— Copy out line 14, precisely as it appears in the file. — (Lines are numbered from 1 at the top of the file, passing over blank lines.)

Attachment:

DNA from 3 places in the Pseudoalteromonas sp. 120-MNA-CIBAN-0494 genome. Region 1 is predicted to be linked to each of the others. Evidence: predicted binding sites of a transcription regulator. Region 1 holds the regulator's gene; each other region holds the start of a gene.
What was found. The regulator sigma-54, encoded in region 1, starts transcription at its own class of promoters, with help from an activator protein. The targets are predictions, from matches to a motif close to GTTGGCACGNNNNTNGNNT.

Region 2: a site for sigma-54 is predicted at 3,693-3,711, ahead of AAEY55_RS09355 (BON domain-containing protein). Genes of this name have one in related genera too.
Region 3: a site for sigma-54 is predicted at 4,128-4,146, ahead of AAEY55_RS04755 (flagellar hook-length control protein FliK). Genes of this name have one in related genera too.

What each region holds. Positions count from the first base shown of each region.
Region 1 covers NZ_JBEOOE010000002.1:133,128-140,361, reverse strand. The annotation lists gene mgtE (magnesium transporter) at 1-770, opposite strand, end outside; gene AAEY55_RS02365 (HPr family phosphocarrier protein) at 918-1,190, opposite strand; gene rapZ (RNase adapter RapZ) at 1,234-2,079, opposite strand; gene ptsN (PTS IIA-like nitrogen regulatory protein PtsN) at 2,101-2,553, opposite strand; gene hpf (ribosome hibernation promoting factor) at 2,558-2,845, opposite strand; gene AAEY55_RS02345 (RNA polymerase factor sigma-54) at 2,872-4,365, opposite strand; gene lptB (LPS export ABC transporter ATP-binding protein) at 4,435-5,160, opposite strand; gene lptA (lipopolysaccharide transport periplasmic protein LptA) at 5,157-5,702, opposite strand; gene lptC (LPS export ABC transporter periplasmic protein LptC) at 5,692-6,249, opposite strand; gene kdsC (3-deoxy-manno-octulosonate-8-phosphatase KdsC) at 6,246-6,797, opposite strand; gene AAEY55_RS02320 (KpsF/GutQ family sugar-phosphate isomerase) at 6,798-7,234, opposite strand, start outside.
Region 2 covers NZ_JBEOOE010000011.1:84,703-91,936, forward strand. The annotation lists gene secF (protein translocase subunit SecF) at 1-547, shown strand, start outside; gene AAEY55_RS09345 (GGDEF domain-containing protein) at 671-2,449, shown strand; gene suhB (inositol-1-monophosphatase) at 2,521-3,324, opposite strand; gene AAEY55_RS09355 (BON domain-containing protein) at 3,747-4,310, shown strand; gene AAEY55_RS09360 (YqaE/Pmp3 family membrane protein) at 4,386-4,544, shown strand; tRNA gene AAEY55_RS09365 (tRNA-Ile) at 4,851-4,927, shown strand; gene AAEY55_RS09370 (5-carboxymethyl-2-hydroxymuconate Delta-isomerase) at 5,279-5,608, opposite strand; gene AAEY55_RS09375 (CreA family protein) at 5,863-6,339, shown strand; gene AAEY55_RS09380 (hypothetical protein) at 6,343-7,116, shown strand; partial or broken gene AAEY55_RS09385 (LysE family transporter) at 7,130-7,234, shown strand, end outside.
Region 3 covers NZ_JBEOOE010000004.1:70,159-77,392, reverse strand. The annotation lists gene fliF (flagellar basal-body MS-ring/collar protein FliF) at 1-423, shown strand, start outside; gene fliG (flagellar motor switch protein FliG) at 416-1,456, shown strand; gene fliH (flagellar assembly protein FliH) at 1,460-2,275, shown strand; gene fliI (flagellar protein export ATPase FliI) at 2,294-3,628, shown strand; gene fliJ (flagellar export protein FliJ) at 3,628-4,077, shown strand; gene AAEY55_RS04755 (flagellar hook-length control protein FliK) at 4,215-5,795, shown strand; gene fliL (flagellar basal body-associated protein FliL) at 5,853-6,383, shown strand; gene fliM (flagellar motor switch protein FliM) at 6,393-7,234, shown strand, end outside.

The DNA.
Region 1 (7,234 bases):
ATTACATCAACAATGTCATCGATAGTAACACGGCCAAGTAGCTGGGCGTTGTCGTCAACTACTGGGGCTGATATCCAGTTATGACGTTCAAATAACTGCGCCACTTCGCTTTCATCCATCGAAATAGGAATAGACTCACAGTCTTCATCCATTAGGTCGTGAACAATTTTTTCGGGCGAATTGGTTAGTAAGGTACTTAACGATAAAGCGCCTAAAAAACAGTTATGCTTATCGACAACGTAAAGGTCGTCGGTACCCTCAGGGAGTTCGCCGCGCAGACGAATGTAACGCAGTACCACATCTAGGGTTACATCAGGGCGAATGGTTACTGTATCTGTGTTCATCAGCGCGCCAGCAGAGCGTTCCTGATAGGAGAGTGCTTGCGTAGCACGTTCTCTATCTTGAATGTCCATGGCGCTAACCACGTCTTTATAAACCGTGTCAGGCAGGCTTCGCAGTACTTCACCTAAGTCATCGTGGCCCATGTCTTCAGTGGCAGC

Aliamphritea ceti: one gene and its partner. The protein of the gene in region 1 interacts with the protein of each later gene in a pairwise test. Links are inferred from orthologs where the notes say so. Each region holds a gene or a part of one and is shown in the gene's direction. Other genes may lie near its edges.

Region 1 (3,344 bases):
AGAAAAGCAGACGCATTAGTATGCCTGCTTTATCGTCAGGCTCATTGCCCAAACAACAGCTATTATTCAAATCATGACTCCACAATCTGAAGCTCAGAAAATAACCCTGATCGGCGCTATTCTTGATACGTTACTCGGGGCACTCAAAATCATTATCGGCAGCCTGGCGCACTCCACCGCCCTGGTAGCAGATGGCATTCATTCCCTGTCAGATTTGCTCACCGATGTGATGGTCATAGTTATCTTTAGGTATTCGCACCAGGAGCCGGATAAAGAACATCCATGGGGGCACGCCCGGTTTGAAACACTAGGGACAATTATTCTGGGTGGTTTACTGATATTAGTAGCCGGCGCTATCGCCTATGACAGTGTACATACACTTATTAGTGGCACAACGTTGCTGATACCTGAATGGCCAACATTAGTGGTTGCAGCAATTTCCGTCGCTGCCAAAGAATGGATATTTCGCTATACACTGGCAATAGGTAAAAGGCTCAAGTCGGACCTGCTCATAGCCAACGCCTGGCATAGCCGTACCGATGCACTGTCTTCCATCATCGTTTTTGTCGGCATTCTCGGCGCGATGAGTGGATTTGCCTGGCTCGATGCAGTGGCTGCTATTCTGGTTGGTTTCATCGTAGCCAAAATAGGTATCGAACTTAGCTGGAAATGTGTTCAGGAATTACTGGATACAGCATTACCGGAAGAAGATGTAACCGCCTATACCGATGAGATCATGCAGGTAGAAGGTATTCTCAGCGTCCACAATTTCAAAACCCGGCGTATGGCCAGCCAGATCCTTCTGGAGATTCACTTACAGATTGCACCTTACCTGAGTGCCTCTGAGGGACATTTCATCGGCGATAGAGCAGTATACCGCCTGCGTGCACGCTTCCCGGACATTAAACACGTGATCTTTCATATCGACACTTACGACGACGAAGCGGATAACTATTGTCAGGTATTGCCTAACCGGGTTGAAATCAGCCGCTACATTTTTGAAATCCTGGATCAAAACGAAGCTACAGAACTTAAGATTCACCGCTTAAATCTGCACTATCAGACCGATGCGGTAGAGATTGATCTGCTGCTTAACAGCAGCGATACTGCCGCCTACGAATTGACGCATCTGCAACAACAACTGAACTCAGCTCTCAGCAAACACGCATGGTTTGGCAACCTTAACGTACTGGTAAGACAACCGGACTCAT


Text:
AGAAAAGCAGACGCATTAGTATGCCTGCTTTATCGTCAGGCTCATTGCCCAAACAACAGCTATTATTCAAATCATGACTCCACAATCTGAAGCTCAGAAAATAACCCTGATCGGCGCTATTCTTGATACGTTACTCGGGGCACTCAAAATCATTATCGGCAGCCTGGCGCACTCCACCGCCCTGGTAGCAGATGGCATTCATTCCCTGTCAGATTTGCTCACCGATGTGATGGTCATAGTTATCTTTAGGTATTCGCACCAGGAGCCGGATAAAGAACATCCATGGGGGCACGCCCGGTTTGAAACACTAGGGACAATTATTCTGGGTGGTTTACTGATATTAGTAGCCGGCGCTATCGCCTATGACAGTGTACATACACTTATTAGTGGCACAACGTTGCTGATACCTGAATGGCCAACATTAGTGGTTGCAGCAATTTCCGTCGCTGCCAAAGAATGGATATTTCGCTATACACTGGCAATAGGTAAAAGGCTCAAGTCGGACCTGCTCATAGCCAACGCCTGGCATAGCCGTACCGATGCACTGTCTTCCATCATCGTTTTTGTCGGCATTCTCGGCGCGATGAGTGGATTTGCCTGGCTCGATGCAGTGGCTGCTATTCTGGTTGGTTTCATCGTAGCCAAAATAGGTATCGAACTTAGCTGGAAATGTGTTCAGGAATTACTGGATACAGCATTACCGGAAGAAGATGTAACCGCCTATACCGATGAGATCATGCAGGTAGAAGGTATTCTCAGCGTCCACAATTTCAAAACCCGGCGTATGGCCAGCCAGATCCTTCTGGAGATTCACTTACAGATTGCACCTTACCTGAGTGCCTCTGAGGGACATTTCATCGGCGATAGAGCAGTATACCGCCTGCGTGCACGCTTCCCGGACATTAAACACGTGATCTTTCATATCGACACTTACGACGACGAAGCGGATAACTATTGTCAGGTATTGCCTAACCGGGTTGAAATCAGCCGCTACATTTTTGAAATCCTGGATCAAAACGAAGCTACAGAACTTAAGATTCACCGCTTAAATCTGCACTATCAGACCGATGCGGTAGAGATTGATCTGCTGCTTAACAGCAGCGATACTGCCGCCTACGAATTGACGCATCTGCAACAACAACTGAACTCAGCTCTCAGCAAACACGCATGGTTTGGCAACCTTAACGTACTGGTAAGACAACCGGACTCAT